The Gain From Spain Goes Mainly To The Sane
The price swings of the last few years produced emotional swings. They also have created some remarkable valuations, both in bargain prices and wild overpayments. Three years ago, with the financial crisis in full outcry, Bank of America paid $50 billion for Merrill Lynch. Its then CEO drove this transaction through with an excess of hubris, adding almost a trillion dollars of assets to B of A’s balance sheet, of which tens of billions were toxic assets.
In contrast, Barclays picked up the investment banking and capital operations of Lehman Brothers for a mere $250 million. Barclays got Lehman from the bankruptcy court, thus avoiding assuming its liabilities. It now ranks among the top ten in U.S. underwriting activity. While Merrill is making substantial contributions to B of A’s profits, its hidden balance sheet liabilities persist. These become more acute in view of the lurking Countrywide liabilities that B of A took on by buying that ill-led lender’s vast amount of shaky assets and unknown liabilities.
Even supposedly conservative Swiss bankers allowed an unsupervised young trader to make over $2 billion losing bets. Unlike activities like offshore oil drilling, where blunders can be immediately evident, bankers can sometimes conceal their misjudgments, hoping a return to robust economic times will bail them out. Pending such a robust return, banking stocks lack appeal, even Barclays (BCS-$10) and certainly not B of A.
With news breaking daily of possible debt defaults in Europe, even very solid European based stocks have been knocked down to bargain levels. Telefonica (TEF-$19), the large Madrid-based mobile, Internet and telephone company, is a prime example. Sales are $88 billion, growing over the last five years at 17% annually year. Earnings are strong and will be about $2.50 a share this year but its stock price is down from $27 on fears about the Spanish economy and its 20% unemployment rate.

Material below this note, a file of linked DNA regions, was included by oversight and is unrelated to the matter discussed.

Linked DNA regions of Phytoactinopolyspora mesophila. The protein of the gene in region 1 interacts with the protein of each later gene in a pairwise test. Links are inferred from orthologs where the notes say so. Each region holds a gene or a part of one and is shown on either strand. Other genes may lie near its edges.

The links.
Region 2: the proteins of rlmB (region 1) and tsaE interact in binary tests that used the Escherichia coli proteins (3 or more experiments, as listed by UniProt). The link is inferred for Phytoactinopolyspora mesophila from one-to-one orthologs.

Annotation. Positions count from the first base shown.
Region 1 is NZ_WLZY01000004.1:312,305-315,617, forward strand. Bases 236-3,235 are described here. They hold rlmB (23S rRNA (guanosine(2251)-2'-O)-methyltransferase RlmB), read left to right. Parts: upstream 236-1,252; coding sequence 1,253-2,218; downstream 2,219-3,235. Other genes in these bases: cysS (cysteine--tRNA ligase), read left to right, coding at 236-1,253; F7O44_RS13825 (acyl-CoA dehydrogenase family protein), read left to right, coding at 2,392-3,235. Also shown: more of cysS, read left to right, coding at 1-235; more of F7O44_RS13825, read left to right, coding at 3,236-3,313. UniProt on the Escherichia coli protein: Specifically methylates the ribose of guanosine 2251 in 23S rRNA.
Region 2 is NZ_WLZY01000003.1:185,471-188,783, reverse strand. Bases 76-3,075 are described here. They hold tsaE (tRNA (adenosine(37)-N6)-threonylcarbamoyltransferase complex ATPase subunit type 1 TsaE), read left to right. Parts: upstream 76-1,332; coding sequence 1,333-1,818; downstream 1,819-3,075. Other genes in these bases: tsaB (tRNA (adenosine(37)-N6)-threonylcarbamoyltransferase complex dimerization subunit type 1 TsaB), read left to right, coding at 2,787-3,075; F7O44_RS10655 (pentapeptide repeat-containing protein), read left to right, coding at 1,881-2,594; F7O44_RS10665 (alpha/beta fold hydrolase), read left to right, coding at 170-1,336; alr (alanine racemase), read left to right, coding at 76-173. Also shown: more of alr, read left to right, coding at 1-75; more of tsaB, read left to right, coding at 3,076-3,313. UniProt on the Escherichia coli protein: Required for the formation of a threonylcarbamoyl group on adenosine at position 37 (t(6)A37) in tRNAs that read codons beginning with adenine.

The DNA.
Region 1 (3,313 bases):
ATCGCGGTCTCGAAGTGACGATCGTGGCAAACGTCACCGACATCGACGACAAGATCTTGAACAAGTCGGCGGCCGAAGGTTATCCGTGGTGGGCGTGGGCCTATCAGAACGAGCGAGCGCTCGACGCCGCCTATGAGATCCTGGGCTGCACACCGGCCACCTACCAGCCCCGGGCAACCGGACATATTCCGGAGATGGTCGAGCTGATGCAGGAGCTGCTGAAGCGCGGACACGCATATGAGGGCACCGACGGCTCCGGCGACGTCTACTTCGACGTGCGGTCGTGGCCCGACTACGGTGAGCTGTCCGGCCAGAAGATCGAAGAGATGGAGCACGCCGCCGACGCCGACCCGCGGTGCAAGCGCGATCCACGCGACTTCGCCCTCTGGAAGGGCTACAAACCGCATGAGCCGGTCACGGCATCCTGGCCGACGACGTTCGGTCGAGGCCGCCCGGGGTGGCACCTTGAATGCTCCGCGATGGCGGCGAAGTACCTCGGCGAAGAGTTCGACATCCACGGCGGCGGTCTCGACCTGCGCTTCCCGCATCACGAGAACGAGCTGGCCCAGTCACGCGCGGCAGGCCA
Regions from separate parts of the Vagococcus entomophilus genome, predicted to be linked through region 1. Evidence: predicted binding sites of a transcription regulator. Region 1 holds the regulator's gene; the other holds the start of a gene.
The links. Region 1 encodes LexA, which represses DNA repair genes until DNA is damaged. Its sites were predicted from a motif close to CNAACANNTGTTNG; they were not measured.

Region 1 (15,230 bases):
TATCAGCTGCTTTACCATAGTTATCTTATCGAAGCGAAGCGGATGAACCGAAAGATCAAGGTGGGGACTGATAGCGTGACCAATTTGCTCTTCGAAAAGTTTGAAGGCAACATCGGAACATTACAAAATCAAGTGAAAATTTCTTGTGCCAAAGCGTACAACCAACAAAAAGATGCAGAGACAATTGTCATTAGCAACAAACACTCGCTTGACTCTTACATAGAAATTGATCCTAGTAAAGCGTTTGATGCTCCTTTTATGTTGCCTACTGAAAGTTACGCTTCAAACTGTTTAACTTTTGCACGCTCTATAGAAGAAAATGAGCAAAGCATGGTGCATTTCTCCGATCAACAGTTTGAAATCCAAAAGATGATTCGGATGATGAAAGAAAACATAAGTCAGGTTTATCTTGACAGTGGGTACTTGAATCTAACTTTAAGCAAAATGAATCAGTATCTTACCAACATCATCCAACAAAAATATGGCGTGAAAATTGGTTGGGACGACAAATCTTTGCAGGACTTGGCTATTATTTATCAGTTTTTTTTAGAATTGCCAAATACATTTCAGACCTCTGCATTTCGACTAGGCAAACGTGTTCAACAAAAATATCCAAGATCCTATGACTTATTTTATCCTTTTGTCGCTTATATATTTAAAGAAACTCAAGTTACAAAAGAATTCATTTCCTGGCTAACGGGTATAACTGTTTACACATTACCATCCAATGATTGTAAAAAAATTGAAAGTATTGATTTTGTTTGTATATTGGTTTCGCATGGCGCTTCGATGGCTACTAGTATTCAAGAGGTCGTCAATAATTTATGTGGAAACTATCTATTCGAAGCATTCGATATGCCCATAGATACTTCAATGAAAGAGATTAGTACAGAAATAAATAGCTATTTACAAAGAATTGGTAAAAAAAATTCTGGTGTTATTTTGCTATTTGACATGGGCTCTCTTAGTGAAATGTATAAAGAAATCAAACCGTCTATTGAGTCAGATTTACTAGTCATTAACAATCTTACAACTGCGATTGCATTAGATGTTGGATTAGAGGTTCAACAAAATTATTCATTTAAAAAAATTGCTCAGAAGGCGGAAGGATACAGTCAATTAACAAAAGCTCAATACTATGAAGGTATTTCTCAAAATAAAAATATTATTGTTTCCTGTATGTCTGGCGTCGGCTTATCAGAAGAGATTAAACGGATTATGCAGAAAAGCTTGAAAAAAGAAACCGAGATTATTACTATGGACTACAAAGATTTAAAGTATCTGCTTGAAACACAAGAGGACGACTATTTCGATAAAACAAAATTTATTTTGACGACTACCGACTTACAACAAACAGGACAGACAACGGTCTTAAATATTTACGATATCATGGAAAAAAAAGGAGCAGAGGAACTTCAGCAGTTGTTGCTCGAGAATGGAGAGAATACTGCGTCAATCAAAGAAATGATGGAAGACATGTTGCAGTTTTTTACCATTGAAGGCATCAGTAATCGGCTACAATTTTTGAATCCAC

These fears are almost irrelevant. Telefonica gets only 31% of its revenues from Spain with the rest from Latin America and Europe. It is, for example, the largest wireless carrier in the U.K. Like many European companies, it pays two dividends a year. If it keeps its December payment at $.90, the same as last year, then 2011 payments will total $1.97, a yield of 10%. Its stock price will probably bounce around as skittish investors flee from scary headlines but those who stick should enjoy a very attractive yield with decent prospects of capital gain.
Even stocks of companies based in European countries with strong fiscal policies have suffered in the general panicked sell-off. Germany’s huge Siemens (SI-$93) will report $108 billion in sales, up 5%, yet its stock has lost a third of its value since spring. Yield is 3%.
Medical stocks provide some protection against cyclical buffeting. Danish-based Nov-Nordisk (NVO-$99) and Swiss-based Novartis (NVS-$55) are among the largest positions in my clients’ portfolios. Each is producing rising worldwide sales together with increasing earnings and dividends. Novo-Nordisk is showing unusually strong demand for its diabetes treatments in developing economies. Novartis expects to become the global leader in eye care as it integrates its recent purchase of Alcon. Both are buys.
Norway’s Statoil (STO-$22) is an overlooked international oil company. Sales are over $100 billion, growing at over 20% and its rapidly increasing earnings give it a P/E ratio of only six. Current yield is 4%. Like all oil companies, its results are shaped by world oil prices and by its exploration results. Both point to further gains ahead. Oil production from its home waters off Norway peaked a few years ago and the company has been expanding in all oil producing areas of the world. Recent investments in Brazil and the Arctic should add substantially to production beginning in 2012.
All five of these companies combine strong balance sheets, rising sales and earnings and above average dividend income. Their global market and financial strengths renders them almost immune to the fiscal and currency squabbling that dominates the current business news from Europe. Their stock price choppiness could persist for months but savvy investors should use this period to benefit from the anxieties of others. These Old World stock aristocrats will enhance the quality and income of stock portfolios
Tony Crowell manages stock portfolios for individuals and their trust and retirement accounts with CROWELL•ROBERTS Investment Counsel, a registered investment advisor in Laguna Beach since 1993. firstname.lastname@example.org 949.494.1376/